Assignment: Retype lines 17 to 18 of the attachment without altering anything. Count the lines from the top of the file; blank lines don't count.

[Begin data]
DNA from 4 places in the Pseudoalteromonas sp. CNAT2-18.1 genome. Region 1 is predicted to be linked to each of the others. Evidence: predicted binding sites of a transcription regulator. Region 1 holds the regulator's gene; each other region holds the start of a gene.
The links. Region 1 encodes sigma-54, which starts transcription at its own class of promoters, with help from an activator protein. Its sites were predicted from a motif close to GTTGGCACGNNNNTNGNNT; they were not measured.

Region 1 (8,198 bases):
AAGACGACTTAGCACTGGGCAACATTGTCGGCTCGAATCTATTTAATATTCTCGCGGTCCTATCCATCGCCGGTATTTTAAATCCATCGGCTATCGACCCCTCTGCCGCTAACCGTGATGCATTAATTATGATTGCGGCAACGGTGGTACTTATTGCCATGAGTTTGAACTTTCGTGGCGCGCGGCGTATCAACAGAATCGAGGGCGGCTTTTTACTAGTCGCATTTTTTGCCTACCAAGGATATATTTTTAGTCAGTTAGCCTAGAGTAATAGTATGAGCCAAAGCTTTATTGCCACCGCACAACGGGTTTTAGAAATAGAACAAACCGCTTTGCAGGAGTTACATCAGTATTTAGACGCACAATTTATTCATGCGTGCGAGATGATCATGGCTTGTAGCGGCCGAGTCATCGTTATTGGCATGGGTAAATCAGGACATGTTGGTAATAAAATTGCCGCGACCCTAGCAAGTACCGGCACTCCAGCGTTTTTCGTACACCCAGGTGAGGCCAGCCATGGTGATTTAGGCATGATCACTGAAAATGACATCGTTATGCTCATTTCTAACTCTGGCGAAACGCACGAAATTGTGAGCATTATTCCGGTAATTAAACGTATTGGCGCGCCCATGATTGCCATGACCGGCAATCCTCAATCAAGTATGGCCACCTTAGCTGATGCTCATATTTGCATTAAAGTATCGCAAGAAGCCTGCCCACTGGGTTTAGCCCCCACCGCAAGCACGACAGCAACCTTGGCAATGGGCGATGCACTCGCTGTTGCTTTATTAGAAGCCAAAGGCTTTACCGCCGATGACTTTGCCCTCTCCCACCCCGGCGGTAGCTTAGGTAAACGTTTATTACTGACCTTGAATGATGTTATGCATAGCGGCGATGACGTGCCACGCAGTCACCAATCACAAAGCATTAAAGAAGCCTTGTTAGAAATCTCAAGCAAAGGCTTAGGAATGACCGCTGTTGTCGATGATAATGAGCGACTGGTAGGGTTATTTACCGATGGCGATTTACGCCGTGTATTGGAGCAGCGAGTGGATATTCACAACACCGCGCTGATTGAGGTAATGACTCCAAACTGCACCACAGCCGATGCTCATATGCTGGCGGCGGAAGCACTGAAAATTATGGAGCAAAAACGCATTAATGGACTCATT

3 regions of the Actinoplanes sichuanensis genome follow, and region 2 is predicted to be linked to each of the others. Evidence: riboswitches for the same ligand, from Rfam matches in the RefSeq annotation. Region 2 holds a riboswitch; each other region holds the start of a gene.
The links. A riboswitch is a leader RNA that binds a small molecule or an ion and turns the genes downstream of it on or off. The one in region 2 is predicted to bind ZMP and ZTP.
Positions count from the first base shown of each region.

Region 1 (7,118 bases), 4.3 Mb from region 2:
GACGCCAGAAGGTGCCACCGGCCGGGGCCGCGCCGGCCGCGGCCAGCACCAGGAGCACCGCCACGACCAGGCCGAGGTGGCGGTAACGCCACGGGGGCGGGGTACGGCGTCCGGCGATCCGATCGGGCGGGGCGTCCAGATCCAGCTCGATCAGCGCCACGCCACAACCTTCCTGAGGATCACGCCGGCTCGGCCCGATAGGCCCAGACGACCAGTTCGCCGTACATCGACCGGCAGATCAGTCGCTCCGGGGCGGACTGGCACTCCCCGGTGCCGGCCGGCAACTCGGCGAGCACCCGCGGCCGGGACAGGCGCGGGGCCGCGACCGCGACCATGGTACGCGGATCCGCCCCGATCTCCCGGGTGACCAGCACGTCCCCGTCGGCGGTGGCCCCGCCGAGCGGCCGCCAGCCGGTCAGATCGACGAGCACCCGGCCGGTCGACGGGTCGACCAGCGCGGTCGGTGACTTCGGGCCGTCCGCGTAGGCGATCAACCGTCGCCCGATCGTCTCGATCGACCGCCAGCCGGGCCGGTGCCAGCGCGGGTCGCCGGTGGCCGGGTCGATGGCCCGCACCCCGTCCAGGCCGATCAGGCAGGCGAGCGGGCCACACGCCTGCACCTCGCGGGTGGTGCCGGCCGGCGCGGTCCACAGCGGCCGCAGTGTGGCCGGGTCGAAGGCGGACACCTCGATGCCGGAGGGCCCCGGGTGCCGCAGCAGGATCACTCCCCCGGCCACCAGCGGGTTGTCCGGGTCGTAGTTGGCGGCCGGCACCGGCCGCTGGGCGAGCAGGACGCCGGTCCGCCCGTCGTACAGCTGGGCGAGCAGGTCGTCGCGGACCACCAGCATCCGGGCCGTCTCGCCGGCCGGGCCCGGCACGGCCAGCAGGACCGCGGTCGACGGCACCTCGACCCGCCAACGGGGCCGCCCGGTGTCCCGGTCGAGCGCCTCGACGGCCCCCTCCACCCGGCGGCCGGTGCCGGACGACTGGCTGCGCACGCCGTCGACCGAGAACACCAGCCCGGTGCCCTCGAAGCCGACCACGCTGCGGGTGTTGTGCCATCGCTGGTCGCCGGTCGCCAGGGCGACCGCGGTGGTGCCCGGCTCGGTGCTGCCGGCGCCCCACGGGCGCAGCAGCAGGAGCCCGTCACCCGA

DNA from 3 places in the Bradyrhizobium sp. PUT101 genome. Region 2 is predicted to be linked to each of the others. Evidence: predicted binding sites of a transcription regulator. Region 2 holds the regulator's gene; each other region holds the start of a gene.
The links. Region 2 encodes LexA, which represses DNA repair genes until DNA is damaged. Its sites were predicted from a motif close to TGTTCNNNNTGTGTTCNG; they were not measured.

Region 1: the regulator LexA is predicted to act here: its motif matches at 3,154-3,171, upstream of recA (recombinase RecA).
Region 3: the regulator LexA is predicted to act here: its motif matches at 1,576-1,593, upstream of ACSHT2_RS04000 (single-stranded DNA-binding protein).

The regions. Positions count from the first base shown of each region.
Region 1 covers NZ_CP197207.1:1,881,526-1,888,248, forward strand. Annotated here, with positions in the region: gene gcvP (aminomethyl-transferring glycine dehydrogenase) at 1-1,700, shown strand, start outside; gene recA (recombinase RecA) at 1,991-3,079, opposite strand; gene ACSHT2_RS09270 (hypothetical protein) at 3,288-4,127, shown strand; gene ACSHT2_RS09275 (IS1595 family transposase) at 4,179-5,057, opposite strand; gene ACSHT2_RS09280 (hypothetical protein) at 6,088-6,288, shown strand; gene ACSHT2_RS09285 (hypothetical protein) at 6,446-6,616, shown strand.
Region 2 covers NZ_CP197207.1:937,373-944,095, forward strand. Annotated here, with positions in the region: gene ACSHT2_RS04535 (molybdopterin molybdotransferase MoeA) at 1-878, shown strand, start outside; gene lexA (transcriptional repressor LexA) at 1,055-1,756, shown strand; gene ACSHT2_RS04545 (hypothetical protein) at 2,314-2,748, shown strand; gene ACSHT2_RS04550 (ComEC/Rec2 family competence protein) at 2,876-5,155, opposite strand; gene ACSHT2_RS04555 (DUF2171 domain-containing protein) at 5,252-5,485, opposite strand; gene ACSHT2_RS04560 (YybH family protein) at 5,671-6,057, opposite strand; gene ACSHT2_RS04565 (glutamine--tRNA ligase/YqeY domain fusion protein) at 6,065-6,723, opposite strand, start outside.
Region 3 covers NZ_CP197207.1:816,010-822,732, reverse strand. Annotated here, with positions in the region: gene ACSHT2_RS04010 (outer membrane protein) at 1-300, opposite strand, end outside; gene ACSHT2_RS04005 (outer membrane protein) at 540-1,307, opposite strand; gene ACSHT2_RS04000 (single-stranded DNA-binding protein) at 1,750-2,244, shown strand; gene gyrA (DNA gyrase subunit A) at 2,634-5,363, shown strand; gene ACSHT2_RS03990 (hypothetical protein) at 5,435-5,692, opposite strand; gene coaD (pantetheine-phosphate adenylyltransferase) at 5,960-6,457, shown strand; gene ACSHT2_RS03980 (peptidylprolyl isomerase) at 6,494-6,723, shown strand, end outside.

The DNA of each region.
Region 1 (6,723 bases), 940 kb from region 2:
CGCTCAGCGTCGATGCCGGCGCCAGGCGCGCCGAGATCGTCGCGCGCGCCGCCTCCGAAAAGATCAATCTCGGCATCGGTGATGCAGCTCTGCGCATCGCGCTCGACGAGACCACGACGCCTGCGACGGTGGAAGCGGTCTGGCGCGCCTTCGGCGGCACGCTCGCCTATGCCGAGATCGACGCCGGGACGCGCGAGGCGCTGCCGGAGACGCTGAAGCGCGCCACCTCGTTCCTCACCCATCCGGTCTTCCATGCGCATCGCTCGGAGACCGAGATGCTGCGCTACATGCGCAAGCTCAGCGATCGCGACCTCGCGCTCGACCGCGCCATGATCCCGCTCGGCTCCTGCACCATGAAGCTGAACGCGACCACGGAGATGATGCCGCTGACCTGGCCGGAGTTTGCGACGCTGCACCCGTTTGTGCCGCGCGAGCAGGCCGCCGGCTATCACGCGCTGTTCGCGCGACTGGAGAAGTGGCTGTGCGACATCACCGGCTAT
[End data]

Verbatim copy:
Region 3 covers NZ_CP197207.1:816,010-822,732, reverse strand. Annotated here, with positions in the region: gene ACSHT2_RS04010 (outer membrane protein) at 1-300, opposite strand, end outside; gene ACSHT2_RS04005 (outer membrane protein) at 540-1,307, opposite strand; gene ACSHT2_RS04000 (single-stranded DNA-binding protein) at 1,750-2,244, shown strand; gene gyrA (DNA gyrase subunit A) at 2,634-5,363, shown strand; gene ACSHT2_RS03990 (hypothetical protein) at 5,435-5,692, opposite strand; gene coaD (pantetheine-phosphate adenylyltransferase) at 5,960-6,457, shown strand; gene ACSHT2_RS03980 (peptidylprolyl isomerase) at 6,494-6,723, shown strand, end outside.

The DNA of each region.